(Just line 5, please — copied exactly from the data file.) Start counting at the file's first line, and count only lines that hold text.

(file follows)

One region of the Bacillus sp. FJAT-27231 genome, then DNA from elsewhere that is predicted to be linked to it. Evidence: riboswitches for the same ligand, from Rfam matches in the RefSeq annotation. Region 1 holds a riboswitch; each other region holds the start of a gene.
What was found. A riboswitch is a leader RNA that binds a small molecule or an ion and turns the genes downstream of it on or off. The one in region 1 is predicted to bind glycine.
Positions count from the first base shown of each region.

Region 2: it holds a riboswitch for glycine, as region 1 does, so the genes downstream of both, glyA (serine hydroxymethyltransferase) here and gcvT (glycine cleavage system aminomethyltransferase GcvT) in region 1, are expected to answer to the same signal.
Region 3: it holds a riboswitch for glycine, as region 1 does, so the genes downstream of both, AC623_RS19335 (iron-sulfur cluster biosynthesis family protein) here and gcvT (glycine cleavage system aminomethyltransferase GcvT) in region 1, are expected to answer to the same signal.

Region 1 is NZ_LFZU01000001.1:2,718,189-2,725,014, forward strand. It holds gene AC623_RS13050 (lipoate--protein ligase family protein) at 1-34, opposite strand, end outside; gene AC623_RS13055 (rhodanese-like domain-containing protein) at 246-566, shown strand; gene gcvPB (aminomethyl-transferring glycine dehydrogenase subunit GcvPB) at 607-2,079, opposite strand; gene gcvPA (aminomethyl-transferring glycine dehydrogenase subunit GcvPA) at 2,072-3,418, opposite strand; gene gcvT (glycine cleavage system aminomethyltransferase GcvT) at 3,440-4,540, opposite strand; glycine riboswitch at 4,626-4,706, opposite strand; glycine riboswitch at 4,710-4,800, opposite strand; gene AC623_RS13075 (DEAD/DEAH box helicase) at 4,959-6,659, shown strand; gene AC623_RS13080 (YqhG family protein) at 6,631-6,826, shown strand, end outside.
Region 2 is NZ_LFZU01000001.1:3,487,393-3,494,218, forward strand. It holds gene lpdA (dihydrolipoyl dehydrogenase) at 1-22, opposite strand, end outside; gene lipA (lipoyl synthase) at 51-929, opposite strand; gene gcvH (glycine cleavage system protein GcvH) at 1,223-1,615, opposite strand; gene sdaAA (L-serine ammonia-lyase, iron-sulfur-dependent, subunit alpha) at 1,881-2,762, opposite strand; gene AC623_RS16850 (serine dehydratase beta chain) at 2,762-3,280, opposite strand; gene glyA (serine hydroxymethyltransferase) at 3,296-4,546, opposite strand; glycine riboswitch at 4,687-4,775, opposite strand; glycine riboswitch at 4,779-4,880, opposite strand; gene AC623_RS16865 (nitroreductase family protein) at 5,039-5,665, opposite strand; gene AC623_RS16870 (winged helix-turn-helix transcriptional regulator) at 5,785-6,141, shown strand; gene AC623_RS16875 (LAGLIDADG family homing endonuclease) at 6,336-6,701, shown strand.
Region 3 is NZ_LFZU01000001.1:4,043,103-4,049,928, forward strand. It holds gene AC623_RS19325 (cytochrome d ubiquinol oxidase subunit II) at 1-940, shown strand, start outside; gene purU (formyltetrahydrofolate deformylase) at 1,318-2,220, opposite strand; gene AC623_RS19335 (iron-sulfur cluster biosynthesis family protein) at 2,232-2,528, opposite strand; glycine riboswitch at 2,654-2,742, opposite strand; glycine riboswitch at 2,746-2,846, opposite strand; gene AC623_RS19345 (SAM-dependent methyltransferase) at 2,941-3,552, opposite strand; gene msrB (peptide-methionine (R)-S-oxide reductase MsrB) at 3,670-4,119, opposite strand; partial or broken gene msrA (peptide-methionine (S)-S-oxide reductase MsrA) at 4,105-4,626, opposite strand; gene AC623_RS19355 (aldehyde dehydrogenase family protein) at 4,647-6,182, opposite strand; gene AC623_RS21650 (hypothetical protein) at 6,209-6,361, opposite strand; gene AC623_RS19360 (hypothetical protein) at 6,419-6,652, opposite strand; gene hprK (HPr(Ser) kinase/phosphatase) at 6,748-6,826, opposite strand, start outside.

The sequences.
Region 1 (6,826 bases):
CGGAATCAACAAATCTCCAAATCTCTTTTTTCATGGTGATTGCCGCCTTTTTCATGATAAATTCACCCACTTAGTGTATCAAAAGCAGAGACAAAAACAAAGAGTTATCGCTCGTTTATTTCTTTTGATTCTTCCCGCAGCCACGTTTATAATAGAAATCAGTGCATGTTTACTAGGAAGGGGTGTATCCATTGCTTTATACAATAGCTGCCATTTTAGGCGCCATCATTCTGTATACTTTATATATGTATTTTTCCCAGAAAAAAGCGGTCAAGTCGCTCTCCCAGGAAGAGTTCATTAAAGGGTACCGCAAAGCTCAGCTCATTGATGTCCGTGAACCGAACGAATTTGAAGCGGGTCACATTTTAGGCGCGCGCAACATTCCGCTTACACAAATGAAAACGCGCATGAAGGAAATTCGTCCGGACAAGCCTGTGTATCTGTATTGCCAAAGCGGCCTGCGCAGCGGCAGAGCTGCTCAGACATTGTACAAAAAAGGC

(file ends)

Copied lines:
Region 3: it holds a riboswitch for glycine, as region 1 does, so the genes downstream of both, AC623_RS19335 (iron-sulfur cluster biosynthesis family protein) here and gcvT (glycine cleavage system aminomethyltransferase GcvT) in region 1, are expected to answer to the same signal.